Israeli paramedics and soldiers evacuate a mock wounded comrade at a helipad in Ramban hospital in the Mediterranean city of Haifa on September 1, 2019 as part of a deception operation of the Israeli army in order to mislead the leadership of Lebanese Hezbollah. (File photo: AP)

Ten years later, Hezbollah leader Hassan Nasrallah suggested striking Haifa again, specifically its stores of ammonium nitrate.

Haifa, located in the north of Israel, is closer to Lebanon and therefore viewed as more vulnerable by Iran and Hezbollah than major central or southern Israeli cities, according to former Israeli Defense Forces Colonel Miri Eisin.

“The perceived Hezbollah capabilities with missiles and precise guiding systems - all supplied by Iran - would be more effective against the northern locations in Israel,” Eisin said in an interview with Al Arabiya English.

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It is Haifa’s proximity to Lebanon that makes it more practical for Iran or its proxy Hezbollah to carry out a missile attack against it, according to Ghasseminejad.

Two boys carry pictures of Hezbollah leader Hassan Nasrallah, left, and Iranian Supreme Leader Ali Khamenei, right, as thousands of Hezbollah supporters gather in a soccer field to listen to Iranian President Mahmoud Ahmadinejad 's speech during a rally in the southern town of Bint Jbeil, Lebanon on Oct. 14, 2010. (AP)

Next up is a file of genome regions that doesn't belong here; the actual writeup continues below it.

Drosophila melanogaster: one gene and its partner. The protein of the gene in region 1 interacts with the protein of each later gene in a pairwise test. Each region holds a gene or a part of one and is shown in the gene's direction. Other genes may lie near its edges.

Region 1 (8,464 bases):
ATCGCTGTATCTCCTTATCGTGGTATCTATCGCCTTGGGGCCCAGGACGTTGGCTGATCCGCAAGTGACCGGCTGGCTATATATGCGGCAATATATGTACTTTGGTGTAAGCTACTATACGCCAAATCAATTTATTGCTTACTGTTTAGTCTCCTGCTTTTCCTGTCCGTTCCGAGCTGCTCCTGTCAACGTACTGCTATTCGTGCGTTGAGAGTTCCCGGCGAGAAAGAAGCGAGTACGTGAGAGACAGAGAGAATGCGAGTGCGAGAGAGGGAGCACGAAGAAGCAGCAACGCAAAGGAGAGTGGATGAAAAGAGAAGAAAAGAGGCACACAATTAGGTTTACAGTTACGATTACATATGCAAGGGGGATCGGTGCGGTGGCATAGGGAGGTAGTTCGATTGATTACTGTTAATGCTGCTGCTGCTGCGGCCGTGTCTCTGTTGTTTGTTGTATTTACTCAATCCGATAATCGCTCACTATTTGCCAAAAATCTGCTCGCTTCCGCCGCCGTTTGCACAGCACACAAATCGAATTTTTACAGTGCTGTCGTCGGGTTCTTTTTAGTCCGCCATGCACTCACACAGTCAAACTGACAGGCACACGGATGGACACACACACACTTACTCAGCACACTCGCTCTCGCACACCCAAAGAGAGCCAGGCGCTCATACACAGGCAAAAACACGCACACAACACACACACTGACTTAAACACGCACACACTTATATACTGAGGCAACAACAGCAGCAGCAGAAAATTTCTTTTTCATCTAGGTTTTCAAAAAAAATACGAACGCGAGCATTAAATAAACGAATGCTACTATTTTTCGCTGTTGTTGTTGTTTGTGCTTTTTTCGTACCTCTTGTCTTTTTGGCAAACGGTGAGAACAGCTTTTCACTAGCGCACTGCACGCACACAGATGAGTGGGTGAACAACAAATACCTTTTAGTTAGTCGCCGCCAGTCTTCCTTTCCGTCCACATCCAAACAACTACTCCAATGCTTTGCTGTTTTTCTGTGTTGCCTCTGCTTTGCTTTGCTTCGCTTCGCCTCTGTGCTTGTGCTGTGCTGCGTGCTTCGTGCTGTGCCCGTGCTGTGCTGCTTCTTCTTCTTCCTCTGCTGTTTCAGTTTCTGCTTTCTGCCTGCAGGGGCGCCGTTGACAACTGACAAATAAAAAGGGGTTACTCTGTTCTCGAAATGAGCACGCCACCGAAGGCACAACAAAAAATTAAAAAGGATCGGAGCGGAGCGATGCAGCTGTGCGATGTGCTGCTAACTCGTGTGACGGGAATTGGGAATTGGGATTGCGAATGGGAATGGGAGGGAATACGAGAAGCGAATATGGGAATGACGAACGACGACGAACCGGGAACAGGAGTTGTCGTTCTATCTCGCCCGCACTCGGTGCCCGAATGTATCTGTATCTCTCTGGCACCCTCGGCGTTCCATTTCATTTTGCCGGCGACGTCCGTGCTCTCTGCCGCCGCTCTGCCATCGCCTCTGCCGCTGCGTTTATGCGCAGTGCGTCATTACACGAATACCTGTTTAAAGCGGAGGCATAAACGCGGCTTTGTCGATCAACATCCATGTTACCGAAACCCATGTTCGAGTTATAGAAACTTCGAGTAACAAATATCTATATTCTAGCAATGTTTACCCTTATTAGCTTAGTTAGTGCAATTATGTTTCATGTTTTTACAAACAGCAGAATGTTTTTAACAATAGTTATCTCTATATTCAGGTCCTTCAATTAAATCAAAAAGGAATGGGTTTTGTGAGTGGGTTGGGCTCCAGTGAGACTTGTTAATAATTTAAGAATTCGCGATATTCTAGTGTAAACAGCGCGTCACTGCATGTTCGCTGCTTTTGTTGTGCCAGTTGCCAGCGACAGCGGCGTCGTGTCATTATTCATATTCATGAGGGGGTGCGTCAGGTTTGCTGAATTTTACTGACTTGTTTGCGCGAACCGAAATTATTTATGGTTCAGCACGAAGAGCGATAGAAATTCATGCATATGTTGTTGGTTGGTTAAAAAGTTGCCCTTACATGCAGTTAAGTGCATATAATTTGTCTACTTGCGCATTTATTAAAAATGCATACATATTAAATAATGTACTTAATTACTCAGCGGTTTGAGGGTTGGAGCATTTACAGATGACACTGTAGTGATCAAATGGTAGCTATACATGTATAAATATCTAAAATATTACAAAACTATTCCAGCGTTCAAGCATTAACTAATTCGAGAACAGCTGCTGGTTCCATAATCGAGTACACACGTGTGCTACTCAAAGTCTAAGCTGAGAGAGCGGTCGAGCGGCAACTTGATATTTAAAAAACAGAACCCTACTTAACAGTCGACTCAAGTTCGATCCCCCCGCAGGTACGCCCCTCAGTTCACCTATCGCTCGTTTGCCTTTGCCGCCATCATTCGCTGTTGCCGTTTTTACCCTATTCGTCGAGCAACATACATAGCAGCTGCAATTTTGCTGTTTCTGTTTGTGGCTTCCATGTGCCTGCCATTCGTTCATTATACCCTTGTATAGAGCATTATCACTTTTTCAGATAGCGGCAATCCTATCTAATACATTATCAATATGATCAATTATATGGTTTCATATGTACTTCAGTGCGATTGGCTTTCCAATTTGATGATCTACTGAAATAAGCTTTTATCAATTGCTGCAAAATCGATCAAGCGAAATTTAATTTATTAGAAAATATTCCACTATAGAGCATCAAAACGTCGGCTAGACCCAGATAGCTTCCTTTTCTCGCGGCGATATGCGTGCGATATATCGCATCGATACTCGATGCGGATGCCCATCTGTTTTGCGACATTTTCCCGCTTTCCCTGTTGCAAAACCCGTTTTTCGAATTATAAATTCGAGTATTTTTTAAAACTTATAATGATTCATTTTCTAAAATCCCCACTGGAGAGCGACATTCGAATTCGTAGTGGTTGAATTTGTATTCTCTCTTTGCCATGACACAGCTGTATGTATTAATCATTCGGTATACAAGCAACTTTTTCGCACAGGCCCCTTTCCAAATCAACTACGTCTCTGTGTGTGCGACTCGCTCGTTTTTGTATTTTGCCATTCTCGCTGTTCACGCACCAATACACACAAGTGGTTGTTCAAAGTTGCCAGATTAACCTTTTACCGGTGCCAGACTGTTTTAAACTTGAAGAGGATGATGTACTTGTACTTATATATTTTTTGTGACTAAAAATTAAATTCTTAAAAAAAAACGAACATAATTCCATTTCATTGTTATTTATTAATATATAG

Two boys carry pictures of Hezbollah leader Hassan Nasrallah, left, and Iranian Supreme Leader Ali Khamenei, right, as thousands of Hezbollah supporters gather in a soccer field to listen to Iranian President Mahmoud Ahmadinejad 's speech during a rally in the southern town of Bint Jbeil, Lebanon on Oct. 14, 2010. (AP)

“We know as the distance from targets increases, Iran-manufactured missiles become less reliable,” Ghasseminejad said in an interview with Al Arabiya English.

Iran’s threats against Haifa

The most recent threat against Haifa came from hardline Iranian newspaper Kayhan, which is run by Hossein Shariatmadari, a representative of Iranian Supreme Leader Ali Khamenei.

The newspaper published an op-ed on Sunday that suggested that if Israel was found to have killed the prominent Iranian nuclear scientist Mohsen Fakhrizadeh, then Iran should attack Haifa to destroy facilities and cause “heavy human casualties.”

Fakhrizadeh died on Friday due to injuries sustained during a shoot-out between his bodyguards and “armed terrorists,” according to Iran’s defense ministry.

An updated photo of Iranian nuclear scientist Mohsen Fakhrizadeh. (Twitter)

An updated photo of Iranian nuclear scientist Mohsen Fakhrizadeh. (Twitter)

The newspaper threat echoed Khamenei’s statements in 2013, when he said in a publicized speech that if Israel were to “make the slightest mistake, the Islamic Republic will raze Tel Aviv and Haifa to the ground.”

Earlier this year, a former IRGC chief said that Iran’s “revenge against America” will include the targeting of Haifa and Israeli military centers after the US ordered a drone strike that killed top Iranian military commander Qassem Soleimani in January.

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Last Update: Monday, 30 November 2020 KSA 13:09 - GMT 10:09